Featured Research

from universities, journals, and other organizations

Health economics study highlights long-term benefits of rotator cuff surgery

Date:
November 20, 2013
Source:
American Academy of Orthopaedic Surgeons
Summary:
Each year, close to two million people in the United States visit their doctor for shoulder pain. One study examines the long-term benefits of rotator cuff surgery.

Each year, close to 2 million people in the United States visit their doctor for shoulder pain associated with a rotator cuff injury. Approximately one-third of rotator cuff tears will require surgery, with the remaining injuries benefiting from nonsurgical treatment including pain medication and rehabilitation exercises. To help physicians determine the best treatment for each patient, the American Academy of Orthopaedic Surgeons (AAOS) recently released Appropriate Use Criteria (AUC)covering five different treatments for rotator cuff injuries.

For patients who do require surgery, a new study published today in the Journal of Bone and Joint Surgery (JBJS)suggests surgical treatment for rotator cuff tears reduces indirect costs, including ability to work and fewer missed work days. The authors of "The Societal and Economic Value of Rotator Cuff Repair," estimate these surgeries result in a lifetime societal savings in the U.S. of approximately $3.44 billion annually.

"A torn rotator cuff will weaken your shoulder and may make daily activities painful and more difficult, but the decision-making process as to when surgery is warranted is not always black and white," said Richard C. Mather, MD, assistant professor, department of orthopaedic surgery at Duke University Medical Center and a study author. "This study and the new appropriate use criteria add tools for both patients and physicians to inform and improve their care both in the short and long terms."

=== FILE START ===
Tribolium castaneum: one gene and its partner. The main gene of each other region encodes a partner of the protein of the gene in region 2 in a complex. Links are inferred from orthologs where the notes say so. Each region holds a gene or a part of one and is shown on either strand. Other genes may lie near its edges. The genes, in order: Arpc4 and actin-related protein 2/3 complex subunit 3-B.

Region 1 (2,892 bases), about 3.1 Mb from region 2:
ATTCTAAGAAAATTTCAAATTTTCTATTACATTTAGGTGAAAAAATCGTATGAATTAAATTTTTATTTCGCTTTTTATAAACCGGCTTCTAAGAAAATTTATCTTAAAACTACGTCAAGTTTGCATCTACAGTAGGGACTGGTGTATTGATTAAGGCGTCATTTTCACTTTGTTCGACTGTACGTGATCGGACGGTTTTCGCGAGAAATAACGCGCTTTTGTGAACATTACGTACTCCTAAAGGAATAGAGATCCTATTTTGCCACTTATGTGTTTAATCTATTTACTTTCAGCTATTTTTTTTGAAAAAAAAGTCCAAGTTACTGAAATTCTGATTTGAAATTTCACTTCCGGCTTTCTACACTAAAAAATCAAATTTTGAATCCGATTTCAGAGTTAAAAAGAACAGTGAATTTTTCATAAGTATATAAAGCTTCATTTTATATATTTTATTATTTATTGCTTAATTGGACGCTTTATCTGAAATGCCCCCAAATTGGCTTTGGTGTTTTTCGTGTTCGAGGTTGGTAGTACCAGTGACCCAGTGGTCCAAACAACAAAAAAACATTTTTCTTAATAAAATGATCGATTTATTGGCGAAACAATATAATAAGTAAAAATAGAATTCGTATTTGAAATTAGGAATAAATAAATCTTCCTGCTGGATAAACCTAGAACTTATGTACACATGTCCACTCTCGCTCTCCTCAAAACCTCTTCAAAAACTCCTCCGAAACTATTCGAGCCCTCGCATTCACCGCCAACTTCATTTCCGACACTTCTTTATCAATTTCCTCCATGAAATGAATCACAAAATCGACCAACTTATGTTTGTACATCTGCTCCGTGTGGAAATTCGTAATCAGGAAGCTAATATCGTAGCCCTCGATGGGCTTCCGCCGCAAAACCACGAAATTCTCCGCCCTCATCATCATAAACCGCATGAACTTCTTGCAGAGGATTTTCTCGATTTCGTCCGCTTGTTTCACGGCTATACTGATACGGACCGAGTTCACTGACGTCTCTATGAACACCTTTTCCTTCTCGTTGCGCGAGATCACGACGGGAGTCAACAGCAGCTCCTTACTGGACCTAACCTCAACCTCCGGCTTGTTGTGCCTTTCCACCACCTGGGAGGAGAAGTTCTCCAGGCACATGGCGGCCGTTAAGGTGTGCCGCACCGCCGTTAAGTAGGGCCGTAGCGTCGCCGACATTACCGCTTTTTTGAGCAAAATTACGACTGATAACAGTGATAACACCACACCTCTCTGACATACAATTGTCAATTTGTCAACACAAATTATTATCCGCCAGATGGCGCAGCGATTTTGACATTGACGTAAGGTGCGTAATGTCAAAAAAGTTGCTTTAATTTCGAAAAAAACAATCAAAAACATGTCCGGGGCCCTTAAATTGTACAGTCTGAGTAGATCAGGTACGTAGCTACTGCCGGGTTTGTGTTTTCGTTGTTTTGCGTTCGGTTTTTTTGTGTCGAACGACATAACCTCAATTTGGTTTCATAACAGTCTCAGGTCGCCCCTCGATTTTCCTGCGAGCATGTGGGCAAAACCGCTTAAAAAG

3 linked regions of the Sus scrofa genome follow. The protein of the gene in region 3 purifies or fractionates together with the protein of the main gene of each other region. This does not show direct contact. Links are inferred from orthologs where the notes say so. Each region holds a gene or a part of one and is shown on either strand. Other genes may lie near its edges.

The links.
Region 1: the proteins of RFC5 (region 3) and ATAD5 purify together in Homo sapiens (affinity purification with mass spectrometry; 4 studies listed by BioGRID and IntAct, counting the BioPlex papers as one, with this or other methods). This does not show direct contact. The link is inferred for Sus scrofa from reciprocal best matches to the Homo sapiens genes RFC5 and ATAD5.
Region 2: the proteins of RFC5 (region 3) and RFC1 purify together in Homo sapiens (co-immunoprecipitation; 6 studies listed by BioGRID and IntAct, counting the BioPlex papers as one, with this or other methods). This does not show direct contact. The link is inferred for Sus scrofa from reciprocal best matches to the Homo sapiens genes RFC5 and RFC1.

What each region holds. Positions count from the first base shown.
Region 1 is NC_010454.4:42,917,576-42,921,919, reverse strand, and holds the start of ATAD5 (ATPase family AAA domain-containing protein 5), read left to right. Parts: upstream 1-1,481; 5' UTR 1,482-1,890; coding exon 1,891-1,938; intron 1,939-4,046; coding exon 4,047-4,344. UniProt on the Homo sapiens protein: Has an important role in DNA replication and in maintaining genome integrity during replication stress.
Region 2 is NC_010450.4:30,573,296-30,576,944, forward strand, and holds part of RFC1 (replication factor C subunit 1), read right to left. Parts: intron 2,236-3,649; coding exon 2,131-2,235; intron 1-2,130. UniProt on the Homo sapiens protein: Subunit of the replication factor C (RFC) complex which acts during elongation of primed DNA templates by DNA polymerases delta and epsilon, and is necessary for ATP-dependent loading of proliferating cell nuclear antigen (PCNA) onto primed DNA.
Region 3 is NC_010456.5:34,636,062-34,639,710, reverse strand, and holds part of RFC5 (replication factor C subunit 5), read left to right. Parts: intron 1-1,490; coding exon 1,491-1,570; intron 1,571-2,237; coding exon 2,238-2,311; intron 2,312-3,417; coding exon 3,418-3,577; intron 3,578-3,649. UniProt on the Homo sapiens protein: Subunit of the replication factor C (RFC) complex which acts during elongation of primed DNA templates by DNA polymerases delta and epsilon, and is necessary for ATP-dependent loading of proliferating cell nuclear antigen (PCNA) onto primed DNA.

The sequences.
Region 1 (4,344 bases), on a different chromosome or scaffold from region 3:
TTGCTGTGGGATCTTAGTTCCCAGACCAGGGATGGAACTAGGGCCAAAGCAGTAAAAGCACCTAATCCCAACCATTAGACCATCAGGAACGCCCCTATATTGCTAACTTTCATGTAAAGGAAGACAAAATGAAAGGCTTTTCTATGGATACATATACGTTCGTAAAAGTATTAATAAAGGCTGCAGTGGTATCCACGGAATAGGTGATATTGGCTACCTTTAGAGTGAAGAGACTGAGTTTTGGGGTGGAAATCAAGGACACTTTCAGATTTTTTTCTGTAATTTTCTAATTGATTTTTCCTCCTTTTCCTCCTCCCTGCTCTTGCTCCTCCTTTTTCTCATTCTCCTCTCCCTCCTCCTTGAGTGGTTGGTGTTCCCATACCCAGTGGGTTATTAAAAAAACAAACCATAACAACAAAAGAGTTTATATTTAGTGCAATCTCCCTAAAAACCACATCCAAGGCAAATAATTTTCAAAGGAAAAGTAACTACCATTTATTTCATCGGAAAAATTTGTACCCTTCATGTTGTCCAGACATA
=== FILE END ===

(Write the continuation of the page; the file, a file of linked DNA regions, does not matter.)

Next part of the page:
Despite tearing their rotator cuffs, Wesley Lintonand Michaela "Pinky" Punoare able to keep doing what they love, work and support their families. Linton, a firefighter in Winston Salem, North Carolina, can rescue victims from fires, complete 50 push-ups with no pain and lift patients needing assistance. Puno, an amateur ballroom dancer, can continue improving her technique, practice two hours a day and dance competitively. Both patients are able to live full lives thanks to the rotator cuff surgery they had to ease their shoulder pain.

The prevalence of rotator cuff tears increases with age and yet, many people desire to stay in the workforce longer, which makes examining the cost-savings of rotator cuff surgeries an important issue. The new study offers a comprehensive look at the societal impact of rotator cuff disease and its treatments. Comparing surgical and non-surgical treatment options, the study's investigators found rotator cuff repair is cost effective across all patient age groups. Additionally, societal savings offset the direct costs of treatment in patients younger than age 61, resulting in an average net savings to society of $13,771 per patient. This number significantly increased to $77,662 for patients younger than 40 years.

"Rotator cuff injuries can affect anyone, but risk increases with age. The societal burden of rotator cuff tears is potentially significant, considering their impact on people's ability to work and remain productive,"said Lane Koenig, health economist at KNG Health Consulting and a study author. "Fortunately, what this research enables us to do is quantify this value. It truly offers a new perspective to the body of information available about this condition."

To conduct the study, researchers reviewed literature and Medicare claims data. The collected data were applied to a Markov Decision Model where they estimated lifetime direct and indirect costs associated with surgical and continued non-operative treatment for rotator cuff tears by comparing costs for probability of employment, household income, missed workdays and disability payments among patients ages 30-80.Additionally, AAOS developed appropriate use criteria for rotator cuff injuries to help clinicians identify when surgery is appropriate for each patient.